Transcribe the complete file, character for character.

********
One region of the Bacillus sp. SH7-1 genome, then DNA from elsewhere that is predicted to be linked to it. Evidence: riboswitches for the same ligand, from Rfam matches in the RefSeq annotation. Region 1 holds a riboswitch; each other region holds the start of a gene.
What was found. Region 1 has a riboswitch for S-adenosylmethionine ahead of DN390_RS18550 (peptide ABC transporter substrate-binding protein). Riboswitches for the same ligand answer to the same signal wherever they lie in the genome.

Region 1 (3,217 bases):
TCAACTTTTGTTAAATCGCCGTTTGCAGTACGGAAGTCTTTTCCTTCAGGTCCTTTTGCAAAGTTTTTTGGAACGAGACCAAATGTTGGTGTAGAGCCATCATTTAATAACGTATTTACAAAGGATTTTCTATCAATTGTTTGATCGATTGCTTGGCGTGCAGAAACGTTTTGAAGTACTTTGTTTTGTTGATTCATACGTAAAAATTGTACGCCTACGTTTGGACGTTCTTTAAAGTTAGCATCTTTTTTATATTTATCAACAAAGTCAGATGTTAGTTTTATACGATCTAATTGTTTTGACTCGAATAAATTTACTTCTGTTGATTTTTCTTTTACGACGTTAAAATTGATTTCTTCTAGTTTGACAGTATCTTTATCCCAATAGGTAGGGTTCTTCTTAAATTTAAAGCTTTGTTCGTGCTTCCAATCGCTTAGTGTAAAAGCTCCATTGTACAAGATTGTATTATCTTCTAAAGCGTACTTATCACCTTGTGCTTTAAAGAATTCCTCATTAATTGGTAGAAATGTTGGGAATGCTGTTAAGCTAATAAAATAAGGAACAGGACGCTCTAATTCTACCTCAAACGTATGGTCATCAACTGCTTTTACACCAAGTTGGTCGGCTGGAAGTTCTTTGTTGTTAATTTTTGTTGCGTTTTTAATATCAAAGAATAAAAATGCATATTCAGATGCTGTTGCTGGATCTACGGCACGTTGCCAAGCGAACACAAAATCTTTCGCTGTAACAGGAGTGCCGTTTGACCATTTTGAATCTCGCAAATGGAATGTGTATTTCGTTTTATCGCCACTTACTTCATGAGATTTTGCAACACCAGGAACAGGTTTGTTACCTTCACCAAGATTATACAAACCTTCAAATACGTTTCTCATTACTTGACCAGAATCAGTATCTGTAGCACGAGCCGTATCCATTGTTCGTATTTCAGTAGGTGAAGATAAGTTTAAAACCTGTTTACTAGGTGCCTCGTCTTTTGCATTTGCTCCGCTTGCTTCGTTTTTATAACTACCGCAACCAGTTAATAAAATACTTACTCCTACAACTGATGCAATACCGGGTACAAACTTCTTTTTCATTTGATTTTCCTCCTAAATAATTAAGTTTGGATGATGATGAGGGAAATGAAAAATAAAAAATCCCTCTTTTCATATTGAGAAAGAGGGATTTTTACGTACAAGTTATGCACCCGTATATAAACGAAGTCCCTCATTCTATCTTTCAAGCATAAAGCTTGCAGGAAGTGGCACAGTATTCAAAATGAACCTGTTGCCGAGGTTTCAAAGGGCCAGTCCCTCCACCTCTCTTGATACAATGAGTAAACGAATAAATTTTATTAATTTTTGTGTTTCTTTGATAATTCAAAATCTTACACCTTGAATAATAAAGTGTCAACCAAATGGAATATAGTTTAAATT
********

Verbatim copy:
One region of the Bacillus sp. SH7-1 genome, then DNA from elsewhere that is predicted to be linked to it. Evidence: riboswitches for the same ligand, from Rfam matches in the RefSeq annotation. Region 1 holds a riboswitch; each other region holds the start of a gene.
What was found. Region 1 has a riboswitch for S-adenosylmethionine ahead of DN390_RS18550 (peptide ABC transporter substrate-binding protein). Riboswitches for the same ligand answer to the same signal wherever they lie in the genome.

Region 1 (3,217 bases):
TCAACTTTTGTTAAATCGCCGTTTGCAGTACGGAAGTCTTTTCCTTCAGGTCCTTTTGCAAAGTTTTTTGGAACGAGACCAAATGTTGGTGTAGAGCCATCATTTAATAACGTATTTACAAAGGATTTTCTATCAATTGTTTGATCGATTGCTTGGCGTGCAGAAACGTTTTGAAGTACTTTGTTTTGTTGATTCATACGTAAAAATTGTACGCCTACGTTTGGACGTTCTTTAAAGTTAGCATCTTTTTTATATTTATCAACAAAGTCAGATGTTAGTTTTATACGATCTAATTGTTTTGACTCGAATAAATTTACTTCTGTTGATTTTTCTTTTACGACGTTAAAATTGATTTCTTCTAGTTTGACAGTATCTTTATCCCAATAGGTAGGGTTCTTCTTAAATTTAAAGCTTTGTTCGTGCTTCCAATCGCTTAGTGTAAAAGCTCCATTGTACAAGATTGTATTATCTTCTAAAGCGTACTTATCACCTTGTGCTTTAAAGAATTCCTCATTAATTGGTAGAAATGTTGGGAATGCTGTTAAGCTAATAAAATAAGGAACAGGACGCTCTAATTCTACCTCAAACGTATGGTCATCAACTGCTTTTACACCAAGTTGGTCGGCTGGAAGTTCTTTGTTGTTAATTTTTGTTGCGTTTTTAATATCAAAGAATAAAAATGCATATTCAGATGCTGTTGCTGGATCTACGGCACGTTGCCAAGCGAACACAAAATCTTTCGCTGTAACAGGAGTGCCGTTTGACCATTTTGAATCTCGCAAATGGAATGTGTATTTCGTTTTATCGCCACTTACTTCATGAGATTTTGCAACACCAGGAACAGGTTTGTTACCTTCACCAAGATTATACAAACCTTCAAATACGTTTCTCATTACTTGACCAGAATCAGTATCTGTAGCACGAGCCGTATCCATTGTTCGTATTTCAGTAGGTGAAGATAAGTTTAAAACCTGTTTACTAGGTGCCTCGTCTTTTGCATTTGCTCCGCTTGCTTCGTTTTTATAACTACCGCAACCAGTTAATAAAATACTTACTCCTACAACTGATGCAATACCGGGTACAAACTTCTTTTTCATTTGATTTTCCTCCTAAATAATTAAGTTTGGATGATGATGAGGGAAATGAAAAATAAAAAATCCCTCTTTTCATATTGAGAAAGAGGGATTTTTACGTACAAGTTATGCACCCGTATATAAACGAAGTCCCTCATTCTATCTTTCAAGCATAAAGCTTGCAGGAAGTGGCACAGTATTCAAAATGAACCTGTTGCCGAGGTTTCAAAGGGCCAGTCCCTCCACCTCTCTTGATACAATGAGTAAACGAATAAATTTTATTAATTTTTGTGTTTCTTTGATAATTCAAAATCTTACACCTTGAATAATAAAGTGTCAACCAAATGGAATATAGTTTAAATT